Sugar Valley, named for it’s abundance of lush Sugar Maple trees, is approximately 15 miles long and runs from east to west.  It is a beautiful valley bordered by the Brush Valley Mountains to the south and the Sugar Valley Mountains to the north. The borough of Loganton lies near the center of the valley and was surveyed by Casper Wister and purchased by John Kleckner. The town was laid out by John’s son, Anthony Kleckner, in 1840. It was incorporated as a borough on September 17, 1869 and confirmed by the court in 1870. On the original survey maps the town was to be called Alpine, but was officially called Logansville after the Native American, Chief James Logan, son of Chief Shikellamy.  Due to the fact that there were 2 towns in Pennsylvania named Logansville the name of the town was changed to Loganton in 1889.  A vast supply of virgin timber drew many lumber operations to the area. The first water company for the borough was incorporated in July of 1861. The P O S of A was established in 1872 and a community band was formed in 1886. After Samuel D. Ilgen conceived the idea to furnish electrical power to the area the streets of Loganton were lighted for the first time in November 1926.

    On June  26, 1918 a fire started in a bakery in  the DeLong building in the center of town . The fire started burning west  where it destroyed the Logan House Inn then the wind shifted and the fire raged to the east taking most of the structures – homes, stables, stores, businesses, barns, 2 churches, the Post Office, and the IOOF Hall, - 37 structures in all. It continued to burn for over 3 hours until help arrived from the Jersey Shore fire company with their newly purchased pumper. There was no loss of life, but there were 37 families who lost their homes. After the fire 26 of them returned to rent or rebuild.  In an effort to aid the reconstruction of the town the Community Club was formed in 1925.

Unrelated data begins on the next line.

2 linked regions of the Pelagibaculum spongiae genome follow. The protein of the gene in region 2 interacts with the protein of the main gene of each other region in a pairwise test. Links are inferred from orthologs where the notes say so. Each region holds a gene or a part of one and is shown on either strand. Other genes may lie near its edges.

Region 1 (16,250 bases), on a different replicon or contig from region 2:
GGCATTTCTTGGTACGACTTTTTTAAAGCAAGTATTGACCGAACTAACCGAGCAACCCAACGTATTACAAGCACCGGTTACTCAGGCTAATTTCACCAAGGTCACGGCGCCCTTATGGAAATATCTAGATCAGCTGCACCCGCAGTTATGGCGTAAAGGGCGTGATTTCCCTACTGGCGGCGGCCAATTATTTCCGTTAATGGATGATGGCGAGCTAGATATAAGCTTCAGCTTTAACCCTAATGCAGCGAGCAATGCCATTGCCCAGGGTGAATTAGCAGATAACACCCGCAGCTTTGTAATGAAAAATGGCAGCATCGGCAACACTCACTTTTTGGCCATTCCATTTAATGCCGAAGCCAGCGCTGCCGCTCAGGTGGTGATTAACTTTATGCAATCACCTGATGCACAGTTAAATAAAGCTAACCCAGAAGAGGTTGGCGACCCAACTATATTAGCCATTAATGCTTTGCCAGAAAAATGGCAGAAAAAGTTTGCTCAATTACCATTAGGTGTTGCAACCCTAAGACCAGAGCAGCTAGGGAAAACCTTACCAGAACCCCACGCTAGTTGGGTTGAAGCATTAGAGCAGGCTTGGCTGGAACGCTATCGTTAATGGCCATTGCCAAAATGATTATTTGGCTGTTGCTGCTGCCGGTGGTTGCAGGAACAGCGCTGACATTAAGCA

The first water company was incorporated in July of 1861 and water was brought to the borough through wooden pipes from a spring just north of the borough. The first Post Office was established March 16, 1829. The Sugar Valley Volunteer Fire Company was starter Oct 1, 1946.  Telephone service was in Loganton by 1906.

     There were many one room schools through out the valley. In 1863 the Clinton Seminary School was founded. In 1827 there was a school in Loganton and by 1908 there was both an elementary and a high school. A wooden school building, built in 1910, was destroyed by a fire and was rebuilt with brick. It still stands on Hall Street,,as it survived the 1918 fire. In 1929 a vocational school was built in Loganton established by all three districts of Sugar Valley. In 1996 the Sugar Valley High School was closed and the students now travel to the new Central Mountain High School in Mill Hall.

There remains a Sugar Valley Elementary School for area students in Loganton for grades K - 5th . There is also the  Sugar Valley Rural Charter School started by local citizens in 2000 that has approximately 215 students in grades K – 12.

The population of Logan Township in 1830 was 601 and by 1840 it was 1,190. In 1850 Greene Twp. Added 897 people to the population of Sugar Valley and in 1870 Loganton had 314 people on the census rolls.

     The first organizational meeting to reactivate Boy Scouting in Sugar Valley was held in 1952. Membership over the years ranged from 5 - 45 boys, but usually had about 15 members at any one time. The first Eagle Scout was James Bonar. Later Sam Bonar, Ken Toner, Jim Wagner and Allen Wagner were among the first also.
    We have not found records of earlier Boy Scout Troops in Sugar Valley, but they did have a troop. Some remember meeting in the old POS of A hall in Loganton in the 1940s and a Boy Scout Book from Eastville shows Miles Frank attained the rank of Tenderfoot in April of 1923.

Booneville was laid out in 1866 by John and Ralph Boone who names the town after themselves.

Carroll was named after William Carroll, who operated a furnace in the area.

Greenburr was formerly called Greenville. It was named for the abundance of green trees in the area. It is not known why the name was changed.

Logan Mills was laid out by Anthony Kleckner who named it after the Mingo Indian - Chief Logan.

Bull Run was formally called Sugar Grove because of the abundance of sugar maple trees in the area. Bull Run was a nickname for the town supposedly because the area was where the buffalo long ago crossed the mountains .

Eastville was once nicknamed Princetown. It was changed because of it's location in the valley - at the east end.

        Information compiled from several sources and books/ YCW